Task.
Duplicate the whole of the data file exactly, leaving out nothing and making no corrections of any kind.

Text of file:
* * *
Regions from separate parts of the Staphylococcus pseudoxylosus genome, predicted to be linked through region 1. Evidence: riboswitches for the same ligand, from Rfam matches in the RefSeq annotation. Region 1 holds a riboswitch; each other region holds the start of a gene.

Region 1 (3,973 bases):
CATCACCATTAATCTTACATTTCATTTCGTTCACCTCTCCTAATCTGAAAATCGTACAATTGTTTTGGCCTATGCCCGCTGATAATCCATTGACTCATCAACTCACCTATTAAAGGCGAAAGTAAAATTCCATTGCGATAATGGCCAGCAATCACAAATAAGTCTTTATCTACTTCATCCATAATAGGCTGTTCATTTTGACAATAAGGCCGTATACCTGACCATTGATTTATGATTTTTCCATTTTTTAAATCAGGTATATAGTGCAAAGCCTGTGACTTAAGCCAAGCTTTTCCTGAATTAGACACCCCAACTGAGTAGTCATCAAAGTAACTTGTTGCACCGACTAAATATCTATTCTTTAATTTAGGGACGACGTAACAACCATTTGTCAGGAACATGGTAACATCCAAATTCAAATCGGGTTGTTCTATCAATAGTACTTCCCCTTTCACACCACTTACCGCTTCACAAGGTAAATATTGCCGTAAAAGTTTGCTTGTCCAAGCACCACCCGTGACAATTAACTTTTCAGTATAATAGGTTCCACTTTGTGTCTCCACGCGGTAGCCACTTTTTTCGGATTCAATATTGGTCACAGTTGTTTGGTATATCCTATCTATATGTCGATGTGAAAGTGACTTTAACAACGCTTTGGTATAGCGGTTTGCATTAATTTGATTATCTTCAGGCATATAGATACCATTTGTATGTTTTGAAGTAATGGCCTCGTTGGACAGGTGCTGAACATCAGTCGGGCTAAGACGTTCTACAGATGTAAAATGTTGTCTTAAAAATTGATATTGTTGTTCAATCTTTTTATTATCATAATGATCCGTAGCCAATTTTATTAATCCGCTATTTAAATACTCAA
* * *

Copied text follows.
Regions from separate parts of the Staphylococcus pseudoxylosus genome, predicted to be linked through region 1. Evidence: riboswitches for the same ligand, from Rfam matches in the RefSeq annotation. Region 1 holds a riboswitch; each other region holds the start of a gene.

Region 1 (3,973 bases):
CATCACCATTAATCTTACATTTCATTTCGTTCACCTCTCCTAATCTGAAAATCGTACAATTGTTTTGGCCTATGCCCGCTGATAATCCATTGACTCATCAACTCACCTATTAAAGGCGAAAGTAAAATTCCATTGCGATAATGGCCAGCAATCACAAATAAGTCTTTATCTACTTCATCCATAATAGGCTGTTCATTTTGACAATAAGGCCGTATACCTGACCATTGATTTATGATTTTTCCATTTTTTAAATCAGGTATATAGTGCAAAGCCTGTGACTTAAGCCAAGCTTTTCCTGAATTAGACACCCCAACTGAGTAGTCATCAAAGTAACTTGTTGCACCGACTAAATATCTATTCTTTAATTTAGGGACGACGTAACAACCATTTGTCAGGAACATGGTAACATCCAAATTCAAATCGGGTTGTTCTATCAATAGTACTTCCCCTTTCACACCACTTACCGCTTCACAAGGTAAATATTGCCGTAAAAGTTTGCTTGTCCAAGCACCACCCGTGACAATTAACTTTTCAGTATAATAGGTTCCACTTTGTGTCTCCACGCGGTAGCCACTTTTTTCGGATTCAATATTGGTCACAGTTGTTTGGTATATCCTATCTATATGTCGATGTGAAAGTGACTTTAACAACGCTTTGGTATAGCGGTTTGCATTAATTTGATTATCTTCAGGCATATAGATACCATTTGTATGTTTTGAAGTAATGGCCTCGTTGGACAGGTGCTGAACATCAGTCGGGCTAAGACGTTCTACAGATGTAAAATGTTGTCTTAAAAATTGATATTGTTGTTCAATCTTTTTATTATCATAATGATCCGTAGCCAATTTTATTAATCCGCTATTTAAATACTCAA